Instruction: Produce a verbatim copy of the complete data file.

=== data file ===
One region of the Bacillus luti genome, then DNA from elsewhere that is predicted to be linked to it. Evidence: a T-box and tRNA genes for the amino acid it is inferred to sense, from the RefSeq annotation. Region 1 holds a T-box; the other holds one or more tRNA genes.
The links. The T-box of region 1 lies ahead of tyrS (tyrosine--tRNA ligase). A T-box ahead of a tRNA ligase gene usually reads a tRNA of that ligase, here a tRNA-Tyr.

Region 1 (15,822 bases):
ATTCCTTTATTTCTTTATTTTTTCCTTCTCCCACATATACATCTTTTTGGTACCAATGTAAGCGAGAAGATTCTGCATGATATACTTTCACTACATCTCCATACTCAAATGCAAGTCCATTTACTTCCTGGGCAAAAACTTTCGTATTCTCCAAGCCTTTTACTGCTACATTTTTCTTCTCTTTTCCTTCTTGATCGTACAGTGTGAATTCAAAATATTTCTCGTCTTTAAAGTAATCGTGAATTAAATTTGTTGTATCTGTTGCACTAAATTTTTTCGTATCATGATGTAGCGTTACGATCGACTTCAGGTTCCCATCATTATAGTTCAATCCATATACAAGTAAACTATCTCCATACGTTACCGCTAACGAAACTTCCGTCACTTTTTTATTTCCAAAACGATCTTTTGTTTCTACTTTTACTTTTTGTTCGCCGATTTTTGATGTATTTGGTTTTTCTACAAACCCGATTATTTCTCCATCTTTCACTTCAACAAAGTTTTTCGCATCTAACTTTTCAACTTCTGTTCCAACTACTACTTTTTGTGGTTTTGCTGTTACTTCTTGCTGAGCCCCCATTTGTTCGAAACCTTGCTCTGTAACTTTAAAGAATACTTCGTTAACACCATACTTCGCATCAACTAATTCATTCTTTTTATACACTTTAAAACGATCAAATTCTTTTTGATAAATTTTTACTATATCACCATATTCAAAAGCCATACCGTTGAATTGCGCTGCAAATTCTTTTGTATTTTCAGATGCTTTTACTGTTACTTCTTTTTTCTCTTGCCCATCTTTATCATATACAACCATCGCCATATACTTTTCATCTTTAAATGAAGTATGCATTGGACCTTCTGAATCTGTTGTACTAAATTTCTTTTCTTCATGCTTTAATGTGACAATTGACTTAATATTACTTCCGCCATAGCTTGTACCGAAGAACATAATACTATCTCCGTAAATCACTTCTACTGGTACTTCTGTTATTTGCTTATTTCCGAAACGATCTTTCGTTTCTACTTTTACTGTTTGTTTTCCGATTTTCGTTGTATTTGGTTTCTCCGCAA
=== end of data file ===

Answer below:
One region of the Bacillus luti genome, then DNA from elsewhere that is predicted to be linked to it. Evidence: a T-box and tRNA genes for the amino acid it is inferred to sense, from the RefSeq annotation. Region 1 holds a T-box; the other holds one or more tRNA genes.
The links. The T-box of region 1 lies ahead of tyrS (tyrosine--tRNA ligase). A T-box ahead of a tRNA ligase gene usually reads a tRNA of that ligase, here a tRNA-Tyr.

Region 1 (15,822 bases):
ATTCCTTTATTTCTTTATTTTTTCCTTCTCCCACATATACATCTTTTTGGTACCAATGTAAGCGAGAAGATTCTGCATGATATACTTTCACTACATCTCCATACTCAAATGCAAGTCCATTTACTTCCTGGGCAAAAACTTTCGTATTCTCCAAGCCTTTTACTGCTACATTTTTCTTCTCTTTTCCTTCTTGATCGTACAGTGTGAATTCAAAATATTTCTCGTCTTTAAAGTAATCGTGAATTAAATTTGTTGTATCTGTTGCACTAAATTTTTTCGTATCATGATGTAGCGTTACGATCGACTTCAGGTTCCCATCATTATAGTTCAATCCATATACAAGTAAACTATCTCCATACGTTACCGCTAACGAAACTTCCGTCACTTTTTTATTTCCAAAACGATCTTTTGTTTCTACTTTTACTTTTTGTTCGCCGATTTTTGATGTATTTGGTTTTTCTACAAACCCGATTATTTCTCCATCTTTCACTTCAACAAAGTTTTTCGCATCTAACTTTTCAACTTCTGTTCCAACTACTACTTTTTGTGGTTTTGCTGTTACTTCTTGCTGAGCCCCCATTTGTTCGAAACCTTGCTCTGTAACTTTAAAGAATACTTCGTTAACACCATACTTCGCATCAACTAATTCATTCTTTTTATACACTTTAAAACGATCAAATTCTTTTTGATAAATTTTTACTATATCACCATATTCAAAAGCCATACCGTTGAATTGCGCTGCAAATTCTTTTGTATTTTCAGATGCTTTTACTGTTACTTCTTTTTTCTCTTGCCCATCTTTATCATATACAACCATCGCCATATACTTTTCATCTTTAAATGAAGTATGCATTGGACCTTCTGAATCTGTTGTACTAAATTTCTTTTCTTCATGCTTTAATGTGACAATTGACTTAATATTACTTCCGCCATAGCTTGTACCGAAGAACATAATACTATCTCCGTAAATCACTTCTACTGGTACTTCTGTTATTTGCTTATTTCCGAAACGATCTTTCGTTTCTACTTTTACTGTTTGTTTTCCGATTTTCGTTGTATTTGGTTTCTCCGCAA